What is the applicable exclusion amount?
The applicable exclusion amount is the amount that can be sheltered from federal gift and estate tax by the unified credit. In 2011 and 2012, the applicable exclusion amount is equal to the sum of the basic exclusion amount of the surviving spouse and the unused basic exclusion amount of the last deceased spouse. In 2011 and 2012, the basic exclusion amount is equal to $5 million (plus indexing in 2012). In 2013, the applicable exclusion amount is scheduled to decrease to $1 million and portability is set to expire.
The new portability of the basic exclusion amount between spouses and an increase in the basic exclusion amount may make estate planning easier for many estates. But these changes are only temporary. Your estate plans and documents may need to be revised to reflect the tax changes for 2011 and 2012 and for the uncertainty for 2013 and later years. Flexibility to deal with future changes is key.
For married individuals dying in 2011 and 2012, the Tax Relief, Unemployment Insurance Reauthorization, and Job Creation Act of 2010 (the 2010 Tax Act) added a new, temporary portability provision allowing a surviving spouse to use any unused basic exclusion amount of a deceased spouse for gift and estate tax purposes. Portability of the exclusion between spouses and an increase in the basic exclusion amount would seem to make estate planning easier for many estates. However, unless extended by Congress, portability of the unused basic exclusion amount between spouses expires in 2013.
Planning before portability
Prior to the 2010 Tax Act, many married couples with estates that were greater than the applicable exclusion amount would set up an A/B (or A/B/C) trust arrangement. The first spouse to die would transfer an amount equal to the applicable exclusion amount to the “B” or credit shelter bypass trust. The B trust could benefit the surviving spouse and their children, but the B trust would be designed to bypass the surviving spouse’s estate. The balance of the estate would be transferred to the surviving spouse, either outright or using an A marital trust. In some cases, a “C,” “Q,” or QTIP marital trust was also used if the first spouse to die wanted to control who received the marital trust property at the second spouse’s death.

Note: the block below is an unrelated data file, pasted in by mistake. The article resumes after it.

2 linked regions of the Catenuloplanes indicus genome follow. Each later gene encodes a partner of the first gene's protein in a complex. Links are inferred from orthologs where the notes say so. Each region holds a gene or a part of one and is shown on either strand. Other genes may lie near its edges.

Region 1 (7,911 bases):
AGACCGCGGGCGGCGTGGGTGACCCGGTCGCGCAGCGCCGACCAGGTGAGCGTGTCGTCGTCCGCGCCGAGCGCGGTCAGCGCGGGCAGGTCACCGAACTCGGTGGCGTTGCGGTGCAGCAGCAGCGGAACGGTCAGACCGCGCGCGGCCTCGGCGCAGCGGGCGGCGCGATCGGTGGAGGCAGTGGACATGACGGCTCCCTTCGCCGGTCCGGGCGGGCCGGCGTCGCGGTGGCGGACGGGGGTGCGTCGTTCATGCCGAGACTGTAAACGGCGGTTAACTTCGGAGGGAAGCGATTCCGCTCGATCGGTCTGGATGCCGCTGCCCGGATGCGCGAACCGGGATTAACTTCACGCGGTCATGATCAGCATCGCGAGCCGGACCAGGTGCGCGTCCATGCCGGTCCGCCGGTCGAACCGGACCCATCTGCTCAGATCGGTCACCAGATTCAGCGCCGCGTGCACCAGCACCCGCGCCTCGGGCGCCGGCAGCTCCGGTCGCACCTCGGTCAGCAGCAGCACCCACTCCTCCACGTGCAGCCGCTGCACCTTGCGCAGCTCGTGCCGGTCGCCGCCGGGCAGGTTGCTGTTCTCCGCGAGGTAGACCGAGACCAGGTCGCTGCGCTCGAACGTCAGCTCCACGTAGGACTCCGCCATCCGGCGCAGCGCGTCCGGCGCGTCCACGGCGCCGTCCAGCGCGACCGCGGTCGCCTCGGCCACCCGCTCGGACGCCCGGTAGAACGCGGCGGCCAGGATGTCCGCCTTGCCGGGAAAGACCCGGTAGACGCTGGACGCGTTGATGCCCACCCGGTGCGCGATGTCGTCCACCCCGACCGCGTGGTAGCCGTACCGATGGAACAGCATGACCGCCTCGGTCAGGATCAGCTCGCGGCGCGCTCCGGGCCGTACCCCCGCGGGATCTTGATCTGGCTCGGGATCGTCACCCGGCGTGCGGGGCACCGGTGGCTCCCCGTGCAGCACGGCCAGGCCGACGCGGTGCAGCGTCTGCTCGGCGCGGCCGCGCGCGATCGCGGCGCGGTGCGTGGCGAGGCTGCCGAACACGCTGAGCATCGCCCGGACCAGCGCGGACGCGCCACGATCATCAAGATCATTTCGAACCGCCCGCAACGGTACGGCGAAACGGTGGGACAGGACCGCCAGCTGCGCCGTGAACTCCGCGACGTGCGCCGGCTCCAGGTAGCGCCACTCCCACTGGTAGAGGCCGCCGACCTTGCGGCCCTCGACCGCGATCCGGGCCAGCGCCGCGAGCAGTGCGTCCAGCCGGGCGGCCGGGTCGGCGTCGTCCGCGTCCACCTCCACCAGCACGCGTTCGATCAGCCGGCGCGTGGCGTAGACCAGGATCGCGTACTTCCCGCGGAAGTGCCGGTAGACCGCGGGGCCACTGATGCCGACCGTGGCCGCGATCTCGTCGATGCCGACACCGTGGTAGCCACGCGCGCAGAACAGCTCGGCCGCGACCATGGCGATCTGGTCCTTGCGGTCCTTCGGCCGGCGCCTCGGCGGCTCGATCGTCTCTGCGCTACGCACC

With a typical A/B trust arrangement, there would be no estate tax at the first spouse’s death. The B trust portion was protected by the applicable exclusion amount of the first spouse to die, and the A trust portion qualified for the marital deduction. The A trust would be includable in the second spouse’s estate, but would be protected (at least in part) from estate tax by that spouse’s applicable exclusion amount. The A/B trust arrangement insured that neither spouse’s applicable exclusion amount was wasted.
In some cases, especially if the married couple’s combined estates would exceed the total amount of both spouses’ applicable exclusion amounts, the spouses’ planning would also attempt to equalize estates in order to use both spouses’ applicable exclusion amounts, avoid higher graduated tax rates on the surviving spouse’s estate, and reduce total tax on both estates. In other cases, especially where the combined estates were less than the applicable exclusion amount, the first spouse to die might simply transfer everything to the surviving spouse and defer estate tax (if any) to the second spouse’s death.